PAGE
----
Then, simplify the right side of the equation by adding the numbers.

\begin{align*}\begin{array}{rcl} 100 &=& 25 + 64 \\ 100 & \neq & 89 \end{array}\end{align*}

Both sides of the equation are not equal. The square of the length of one side of the triangle is NOT equal to the sum of the squares of the lengths of the other two sides.

The set of numbers (5, 8, 10) are not the lengths of the sides of a right triangle.

#### Example 3

Is the following triangle (which may or may not be drawn to scale) a right triangle?

First, determine the values for \begin{align*}(a, b, c)\end{align*} of a right triangle. The longest side will represent ‘\begin{align*}c\end{align*}’ the hypotenuse.

\begin{align*}a = 8 \end{align*}

\begin{align*} b = 9\end{align*}

\begin{align*}c = 12\end{align*}

Next, substitute the given values into the Pythagorean Theorem.

\begin{align*}\begin{array}{rcl} c^2 &=& a^2 + b^2 \\ (12)^2 &=& (8)^2 + (9)^2 \end{array}\end{align*}

Next, square each of the terms indicated in the equation.

\begin{align*}\begin{array}{rcl} (12)^2 &=& (8)^2 + (9)^2 \\ (12 \times 12) &=& (8 \times 8) + (9 \times 9) \end{array}\end{align*}

Next, evaluate each of the squares.

\begin{align*}\begin{array}{rcl} (12 \times 12) &=& (8 \times 8) + (9 \times 9) \\ 144 &=& 64 + 81 \end{array}\end{align*}

Then, simplify the right side of the equation by adding the numbers.

\begin{align*}\begin{array}{rcl} 144 &=& 64 + 81 \\ 144 & \neq & 145 \end{array}\end{align*}

Both sides of the equation are not equal. The square of the length of one side of the triangle is NOT equal to the sum of the squares of the lengths of the other two sides. The triangle is not a right triangle.

#### Example 4

Is the following triangle (which may or may not be drawn to scale) a right triangle?

First, determine the values for \begin{align*}(a, b, c)\end{align*} of a right triangle. The longest side will represent ‘\begin{align*}c\end{align*}’ the hypotenuse.

\begin{align*}\sqrt{7} \approx 2.65\end{align*}

\begin{align*}a = 3\end{align*}

\begin{align*}b = \sqrt{7} \end{align*}

\begin{align*}c =4\end{align*}

Next, substitute the given values into the Pythagorean Theorem.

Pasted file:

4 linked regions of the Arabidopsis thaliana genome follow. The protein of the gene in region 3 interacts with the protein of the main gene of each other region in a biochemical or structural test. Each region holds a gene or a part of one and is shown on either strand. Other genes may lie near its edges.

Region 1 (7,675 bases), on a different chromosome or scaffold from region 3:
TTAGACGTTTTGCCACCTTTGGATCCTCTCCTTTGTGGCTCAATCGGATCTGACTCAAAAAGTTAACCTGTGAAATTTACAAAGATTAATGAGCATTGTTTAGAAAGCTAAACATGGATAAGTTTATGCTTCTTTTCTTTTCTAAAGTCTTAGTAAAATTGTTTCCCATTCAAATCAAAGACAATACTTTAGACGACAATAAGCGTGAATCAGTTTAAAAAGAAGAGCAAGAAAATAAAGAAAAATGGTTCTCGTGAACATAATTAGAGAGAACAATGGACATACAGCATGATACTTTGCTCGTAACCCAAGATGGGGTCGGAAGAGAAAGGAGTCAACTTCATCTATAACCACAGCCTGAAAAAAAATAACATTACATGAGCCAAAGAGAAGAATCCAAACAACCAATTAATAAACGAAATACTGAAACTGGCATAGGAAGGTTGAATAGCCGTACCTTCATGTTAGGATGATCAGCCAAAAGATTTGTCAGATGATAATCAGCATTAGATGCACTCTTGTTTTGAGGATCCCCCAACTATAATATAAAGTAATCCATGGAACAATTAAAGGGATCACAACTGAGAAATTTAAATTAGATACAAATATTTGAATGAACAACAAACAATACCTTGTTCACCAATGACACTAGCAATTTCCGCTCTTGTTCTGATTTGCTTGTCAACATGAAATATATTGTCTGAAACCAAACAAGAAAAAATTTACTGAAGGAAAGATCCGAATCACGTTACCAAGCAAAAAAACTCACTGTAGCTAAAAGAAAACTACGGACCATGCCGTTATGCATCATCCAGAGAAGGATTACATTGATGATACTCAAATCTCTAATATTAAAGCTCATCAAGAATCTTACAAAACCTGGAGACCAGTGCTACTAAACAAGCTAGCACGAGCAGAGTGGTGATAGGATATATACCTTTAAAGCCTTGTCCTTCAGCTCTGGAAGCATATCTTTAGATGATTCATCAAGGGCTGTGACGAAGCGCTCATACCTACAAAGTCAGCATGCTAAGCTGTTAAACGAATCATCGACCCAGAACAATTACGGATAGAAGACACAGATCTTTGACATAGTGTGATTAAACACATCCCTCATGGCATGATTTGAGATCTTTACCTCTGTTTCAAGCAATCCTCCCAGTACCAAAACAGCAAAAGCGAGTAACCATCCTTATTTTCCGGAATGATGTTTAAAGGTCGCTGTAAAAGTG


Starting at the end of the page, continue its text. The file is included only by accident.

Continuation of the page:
\begin{align*}\begin{array}{rcl} c^2 &=& a^2 + b^2 \\ (4)^2 &=& (3)^2 + \left(\sqrt{7}\right)^2 \end{array}\end{align*}

Next, square each of the terms indicated in the equation.

\begin{align*}\begin{array}{rcl} (4)^2 &=& (3)^2 + \left(\sqrt{7}\right)^2 \\ (4 \times 4) &=& (3 \times 3) + \left(\sqrt{7} \times \sqrt{7}\right) \end{array}\end{align*}

Next, evaluate each of the squares.

\begin{align*}\begin{array}{rcl} (4 \times 4) &=& (3 \times 3) + \left(\sqrt{7} \times \sqrt{7}\right) \\ 16 &=& 9 + 7 \end{array}\end{align*}

Then, simplify the right side of the equation by adding the numbers.

\begin{align*}\begin{array}{rcl} 16 &=& 9 + 7 \\ 16 &=& 16 \end{array}\end{align*}

Both sides of the equation are equal. The square of the length of one side of the triangle is equal to the sum of the squares of the lengths of the other two sides. The triangle is a right triangle.

### Review

Think about what you have learned about the Pythagorean Theorem and answer true or false for the following questions.

1. The Pythagorean Theorem will work for an acute triangle with all 60° angles.

2. The Pythagorean Theorem will work for a right triangle.

3. The Pythagorean Theorem will only work if the triangle is a right triangle.

4. The legs of a right triangle are considered the two shorter sides of the right triangle.

5. The hypotenuse is the longest side of a right triangle.

6. The converse of the Pythagorean Theorem is used to find the angle measures of an obtuse triangle.

7. A Pythagorean Triple is when you multiply all of the angle measures by three.

8. You can use the Pythagorean Theorem to figure out if the side lengths of a triangle make it a right triangle or not.

Identify whether or not each of the following values is a Pythagorean Triple. Write yes or no for your answer.

9. (4, 5, 6)

10. (6, 8, 10)

11. (5, 6, 9)

12. (9, 12, 15)

13. (30, 40, 55)

14. (21, 28, 35)

15. (12, 16, 20).

### Review (Answers)

To see the Review answers, open this PDF file and look for section 7.7.